FORT GEORGE — Police officers dislocated the elbow and fractured the arm of man who was fighting with his roommate in a Broadway Terrace apartment last month, according to a potential lawsuit.
The incident unfolded Jan. 3, when Lawrence Rockwood, 57, was arguing with his roommate about apartment expenses at about 2 p.m., according to Rockwood and a notice of claim filed with the city comptroller's office.
Several officers from the 34th Precinct arrived after receiving a 911 call, but Rockwood refused to open the door and told them that neither he nor his roommate had called police, Rockwood told DNAinfo New York.
The officers asked to confirm this with his roommate, June Miller, 50, who then opened the door to speak to police, Rockwood and Miller explained.
“I opened it just to show them that I was fine,” she said.
That's when one officer pushed Miller to the side and barged into the apartment, according to both roommates.
“Between the door and me, the officer crashed into a chair and a table,” Rockwood recounted. “Before I could stand all the way up, he slammed me against a wall and then down on the floor.”
Rockwood said the officer, whose name he did not get, told him, "Next time you’ll open the door."
Miller tried to film the incident on her phone but another officer took it out of her hand, she added.
Rockwood and Miller both said the officer then picked Rockwood up from the floor and moved him toward the door.
“They had him by the back of the head, and then I heard them say, ‘Oops,’ and then boom,” said Miller, mimicking officers slamming Rockwood's head into the front door. “I said to the other cops, ‘Tell me you didn’t see that?’ They just said, ‘We didn’t see anything.’”
Rockwood was taken by ambulance to Harlem Hospital for a psychiatric evaluation and treatment for a non-critical injury, the NYPD and FDNY said.
According to the complaint, he suffered broken bones and underwent surgery while at Harlem Hospital.
The notice of claim, filed in advance of an expected $2 million lawsuit, states that Rockwood was wrongfully detained and assaulted by the officers, despite not being charged with a crime. The comptroller's office did not respond to a request for comment on the claim.
A spokeswoman for the NYPD said officers were responding to a 911 call of an emotionally disturbed person at the address. When police arrived as the scene, the officers learned that Rockwood had not taken his medication and was acting erratically, she added.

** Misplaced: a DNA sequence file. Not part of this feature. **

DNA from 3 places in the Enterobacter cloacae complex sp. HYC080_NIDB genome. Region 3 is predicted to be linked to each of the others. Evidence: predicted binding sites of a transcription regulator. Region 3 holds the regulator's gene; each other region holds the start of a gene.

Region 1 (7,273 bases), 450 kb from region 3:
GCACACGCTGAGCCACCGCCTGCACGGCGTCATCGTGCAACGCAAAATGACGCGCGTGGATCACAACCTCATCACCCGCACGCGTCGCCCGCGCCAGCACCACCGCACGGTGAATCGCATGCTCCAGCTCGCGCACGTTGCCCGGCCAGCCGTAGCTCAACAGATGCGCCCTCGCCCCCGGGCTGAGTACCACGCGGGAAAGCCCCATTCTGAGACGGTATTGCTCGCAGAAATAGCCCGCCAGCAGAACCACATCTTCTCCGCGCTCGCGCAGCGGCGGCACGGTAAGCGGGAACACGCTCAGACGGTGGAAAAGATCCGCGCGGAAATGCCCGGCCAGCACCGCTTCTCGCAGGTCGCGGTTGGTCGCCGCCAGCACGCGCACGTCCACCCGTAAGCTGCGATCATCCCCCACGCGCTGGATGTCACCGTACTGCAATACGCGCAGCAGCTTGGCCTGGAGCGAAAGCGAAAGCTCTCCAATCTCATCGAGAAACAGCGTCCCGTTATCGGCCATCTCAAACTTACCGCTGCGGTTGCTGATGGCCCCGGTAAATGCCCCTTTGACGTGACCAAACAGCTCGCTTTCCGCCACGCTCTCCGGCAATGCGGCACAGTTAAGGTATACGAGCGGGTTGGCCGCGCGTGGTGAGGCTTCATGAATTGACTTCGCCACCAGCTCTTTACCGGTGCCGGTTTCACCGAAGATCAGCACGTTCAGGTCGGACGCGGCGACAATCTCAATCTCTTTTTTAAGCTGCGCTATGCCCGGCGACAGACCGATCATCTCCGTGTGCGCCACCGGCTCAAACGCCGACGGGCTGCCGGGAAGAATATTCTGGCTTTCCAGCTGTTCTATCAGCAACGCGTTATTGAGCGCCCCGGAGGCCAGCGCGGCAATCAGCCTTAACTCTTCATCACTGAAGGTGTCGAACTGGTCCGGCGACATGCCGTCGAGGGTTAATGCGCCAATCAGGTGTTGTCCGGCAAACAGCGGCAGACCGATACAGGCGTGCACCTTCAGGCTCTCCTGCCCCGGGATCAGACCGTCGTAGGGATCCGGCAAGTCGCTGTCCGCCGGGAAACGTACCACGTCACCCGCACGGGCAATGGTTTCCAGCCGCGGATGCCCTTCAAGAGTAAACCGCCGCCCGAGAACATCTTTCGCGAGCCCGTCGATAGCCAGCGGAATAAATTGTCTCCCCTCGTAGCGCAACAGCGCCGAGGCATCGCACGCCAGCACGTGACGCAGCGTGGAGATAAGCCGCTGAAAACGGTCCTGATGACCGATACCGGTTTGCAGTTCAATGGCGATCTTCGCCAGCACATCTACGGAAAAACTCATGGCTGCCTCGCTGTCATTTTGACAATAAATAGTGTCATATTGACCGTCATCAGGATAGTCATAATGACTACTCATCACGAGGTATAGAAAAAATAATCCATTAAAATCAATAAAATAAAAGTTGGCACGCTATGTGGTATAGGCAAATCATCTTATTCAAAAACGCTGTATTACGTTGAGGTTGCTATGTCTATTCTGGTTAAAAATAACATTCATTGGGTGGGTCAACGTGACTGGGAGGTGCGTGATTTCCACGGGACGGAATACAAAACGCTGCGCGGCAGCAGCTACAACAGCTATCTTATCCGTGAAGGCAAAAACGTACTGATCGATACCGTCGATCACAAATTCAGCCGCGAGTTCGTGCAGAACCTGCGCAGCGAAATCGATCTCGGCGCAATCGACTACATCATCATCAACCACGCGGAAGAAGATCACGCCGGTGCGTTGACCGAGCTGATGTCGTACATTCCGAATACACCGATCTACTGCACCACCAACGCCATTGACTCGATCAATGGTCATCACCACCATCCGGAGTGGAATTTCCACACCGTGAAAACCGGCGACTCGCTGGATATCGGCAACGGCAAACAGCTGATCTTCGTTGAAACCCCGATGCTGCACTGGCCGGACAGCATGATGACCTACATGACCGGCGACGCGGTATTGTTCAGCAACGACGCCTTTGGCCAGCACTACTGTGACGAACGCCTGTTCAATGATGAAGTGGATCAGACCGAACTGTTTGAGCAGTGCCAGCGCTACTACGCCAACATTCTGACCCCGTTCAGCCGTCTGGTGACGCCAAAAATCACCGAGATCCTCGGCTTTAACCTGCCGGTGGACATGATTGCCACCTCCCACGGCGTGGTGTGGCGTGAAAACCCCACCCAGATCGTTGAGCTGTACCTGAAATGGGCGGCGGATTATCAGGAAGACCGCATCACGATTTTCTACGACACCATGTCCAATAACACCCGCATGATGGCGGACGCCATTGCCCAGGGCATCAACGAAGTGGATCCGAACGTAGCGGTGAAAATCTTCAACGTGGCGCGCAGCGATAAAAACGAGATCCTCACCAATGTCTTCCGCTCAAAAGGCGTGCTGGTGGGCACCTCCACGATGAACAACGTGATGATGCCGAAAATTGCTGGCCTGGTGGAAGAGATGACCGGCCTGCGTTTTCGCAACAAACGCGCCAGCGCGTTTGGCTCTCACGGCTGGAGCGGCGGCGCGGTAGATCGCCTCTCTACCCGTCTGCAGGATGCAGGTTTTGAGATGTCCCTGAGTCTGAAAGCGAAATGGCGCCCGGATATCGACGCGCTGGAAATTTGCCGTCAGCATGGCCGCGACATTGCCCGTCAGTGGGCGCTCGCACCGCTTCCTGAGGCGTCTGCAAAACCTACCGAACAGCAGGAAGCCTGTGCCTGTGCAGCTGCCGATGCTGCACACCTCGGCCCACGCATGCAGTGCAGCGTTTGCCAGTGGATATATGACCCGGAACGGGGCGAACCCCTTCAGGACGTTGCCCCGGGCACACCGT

Rockwood acknowledged that he takes an anti-depressant and a sleep aid, but insisted that he was not off of his medication at the time of the incident. He also said that police never asked him about his medication.
"No one from my apartment called police," he said. "How would the person who called know anything about my medication unless they lived with me?"
The NYPD did not respond to additional questions about the medication but did say the department's Internal Affairs Bureau is investigating the incident.
Rockwood and Miller said a neighbor has previously called 911 after hearing them or other residents in the building arguing. Other neighbors said they sometimes hear the pair arguing but have never seen any evidence of violence.
Chris Joslin, a lawyer with David Horowitz PC, the firm representing Rockwood, said he has requested full medical records from Harlem Hospital but has yet to receive them. Records indicate that Rockwood was treated at Harlem Hospital beginning on Jan. 3 and was discharged at a later date, but they did not specify what the treatment entailed.
“It’s a shocking event," Joslin said. "Especially in the climate that we’re in right now between the community and law enforcement, that this would happen."
Rockwood, a U.S. Army veteran who now works as a historical tour guide, also brought his concerns to the January meeting of the 34th Precinct Community Council.
At the time, the precinct's commander, Deputy Inspector Chris Morello, said he was unaware of the incident but would make sure the complaint has been registered with Internal Affairs.
"It's never acceptable and it's not common practice in the NYPD," Morello said of the officer's alleged actions.
This was not Rockwood’s first brush with the law.
He was detained and later court-martialed for attempting to report human rights abuses in Haiti’s prisons while he was stationed there for an army operation in 1994.